Erin Thomassen | Monday, March 24, 2014
“Divergent” may have been number one in the box office this past weekend, but it fails to diverge from the dystopian plotline that has recently become a cliché. A girl grows up in an oppressive society. She realizes her society is oppressive and rebels. She happens to have flawless skin and high cheekbones. Her defiant spirit wins the heart of her chiseled male comrade.
Dystopian novels used to be novel. My obsession with dystopias started in middle school when my English teacher assigned “The Giver” for summer reading. I was hooked. The book was not overly creepy, but it was creepy enough to make me curious about the old man with the memories. I was intrigued by the alien, totalitarian society, in which students were assigned careers much like wizards in “Harry Potter” were assigned houses.
When I gleefully graduated to the young adult section of the library, I fell in love with the “Uglies” trilogy ⎯ a summer must-read for any eighth-grade female. In the “Uglies” world, a girl lives with other ugly ⎯ also known as normal-looking ⎯ people until her 16th birthday. Then, she gets an operation from the government that makes her a mindless “pretty,” so that she can go live on the other side of the river and party her life away. Spoiler alert: The heroine finds a group of runaway “uglies” and helps them stop the government from cutting down forests.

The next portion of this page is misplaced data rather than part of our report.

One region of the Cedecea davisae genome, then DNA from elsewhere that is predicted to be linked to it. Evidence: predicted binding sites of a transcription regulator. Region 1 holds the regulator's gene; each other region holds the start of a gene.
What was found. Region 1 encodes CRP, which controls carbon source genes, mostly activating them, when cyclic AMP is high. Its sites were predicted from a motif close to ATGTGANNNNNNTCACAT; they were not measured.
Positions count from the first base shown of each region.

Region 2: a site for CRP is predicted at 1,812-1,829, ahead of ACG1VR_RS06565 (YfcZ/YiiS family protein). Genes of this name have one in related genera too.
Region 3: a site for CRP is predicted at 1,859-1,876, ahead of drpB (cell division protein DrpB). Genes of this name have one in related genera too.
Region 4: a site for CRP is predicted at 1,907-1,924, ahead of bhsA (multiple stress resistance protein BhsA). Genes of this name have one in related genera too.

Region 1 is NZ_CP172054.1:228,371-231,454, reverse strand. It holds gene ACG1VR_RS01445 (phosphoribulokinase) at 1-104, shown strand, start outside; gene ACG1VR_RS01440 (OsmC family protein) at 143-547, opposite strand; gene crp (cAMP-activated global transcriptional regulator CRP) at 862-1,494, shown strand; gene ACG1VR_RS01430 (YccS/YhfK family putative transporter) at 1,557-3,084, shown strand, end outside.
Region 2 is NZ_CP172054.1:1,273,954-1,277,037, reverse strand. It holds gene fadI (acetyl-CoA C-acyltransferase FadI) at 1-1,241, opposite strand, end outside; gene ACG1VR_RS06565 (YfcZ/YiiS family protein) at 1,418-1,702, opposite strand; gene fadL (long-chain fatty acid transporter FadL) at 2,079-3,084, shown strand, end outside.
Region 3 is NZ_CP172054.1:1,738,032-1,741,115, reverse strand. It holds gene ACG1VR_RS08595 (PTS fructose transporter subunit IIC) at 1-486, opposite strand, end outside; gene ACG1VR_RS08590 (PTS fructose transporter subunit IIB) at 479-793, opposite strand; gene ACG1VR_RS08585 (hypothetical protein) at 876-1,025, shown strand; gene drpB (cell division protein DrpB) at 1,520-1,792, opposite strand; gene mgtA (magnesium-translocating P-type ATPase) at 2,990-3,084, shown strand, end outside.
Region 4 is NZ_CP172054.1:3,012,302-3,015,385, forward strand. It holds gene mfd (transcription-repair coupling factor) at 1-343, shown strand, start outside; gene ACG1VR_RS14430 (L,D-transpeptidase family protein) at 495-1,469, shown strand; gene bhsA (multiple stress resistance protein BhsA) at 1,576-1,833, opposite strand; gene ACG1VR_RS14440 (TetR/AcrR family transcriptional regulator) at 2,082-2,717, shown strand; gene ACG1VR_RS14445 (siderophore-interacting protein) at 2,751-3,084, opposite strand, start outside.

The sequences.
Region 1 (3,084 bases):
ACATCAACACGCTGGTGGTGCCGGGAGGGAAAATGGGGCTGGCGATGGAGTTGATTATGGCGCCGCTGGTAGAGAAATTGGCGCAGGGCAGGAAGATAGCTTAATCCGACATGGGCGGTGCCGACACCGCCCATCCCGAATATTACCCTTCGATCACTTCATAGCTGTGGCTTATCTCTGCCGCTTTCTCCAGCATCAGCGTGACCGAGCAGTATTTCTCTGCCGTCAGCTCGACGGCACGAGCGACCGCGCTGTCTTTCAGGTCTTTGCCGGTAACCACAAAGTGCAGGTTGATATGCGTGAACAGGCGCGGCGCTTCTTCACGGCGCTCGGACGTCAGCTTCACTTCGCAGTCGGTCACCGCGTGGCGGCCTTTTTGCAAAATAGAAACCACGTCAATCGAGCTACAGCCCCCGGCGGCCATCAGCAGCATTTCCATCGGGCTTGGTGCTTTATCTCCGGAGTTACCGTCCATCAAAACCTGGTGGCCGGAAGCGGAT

This book became wildly popular with feminists and tree-huggers. I personally liked the idea that pretty people are not to be envied because they are government-controlled robots. The reason this series has not yet been made into a blockbuster is probably that Hollywood cannot figure out how to film “Uglies” without using ugly actors. There’s no Oscar for frizziest hair.
As I graduated from middle to high school, I started reading more mature, disturbing works in my English classes, such as “Fahrenheit 451” and “1984.” Instead of focusing solely on plot, we analyzed the texts’ political messages. “Fahrenheit 451” taught me that I was lucky to live in a society with a government that didn’t burn my books. “1984,” on the other hand, made me wonder if I was choosing to do a workout video or if the government was forcing me to do it. It justified my opinion that in order to exercise my freedom, I had to refrain from exercising. Needless to say, it became one of my favorite books, especially on lazy pajama days.
Unfortunately, my love of dystopias was destined to end. When I read “The Hunger Games,” I had the strange feeling that I had read the series before. While plowing through “Divergent,” I started confusing the main character Tris with Katniss. I felt guilty at first, as if I had called my friend by the wrong name, but then I realized that it was an honest mistake ⎯ the names rhyme, and the girls are arguably interchangeable. Moreover, the covers of their respective books both picture fiery, circular shapes. How’s a reader supposed to keep the books straight?
I did not want to admit it, but I had become disillusioned with dystopias. I tried forcing myself to read Stephanie Meyer’s “The Host,” but I couldn’t conjure up enough care to finish. I shut the book without marking my place. My chapter with dystopias was over.
I’ve learned that dystopias can float my boat from time to time, but when I try to swim in a stream of dystopias, I drown. I’m not dissing dystopias forever; in fact, I envy those who are still in their dystopian phase. The moral of the story is: Enjoy your dystopias while you can. You can only delight in “Divergent” for so long.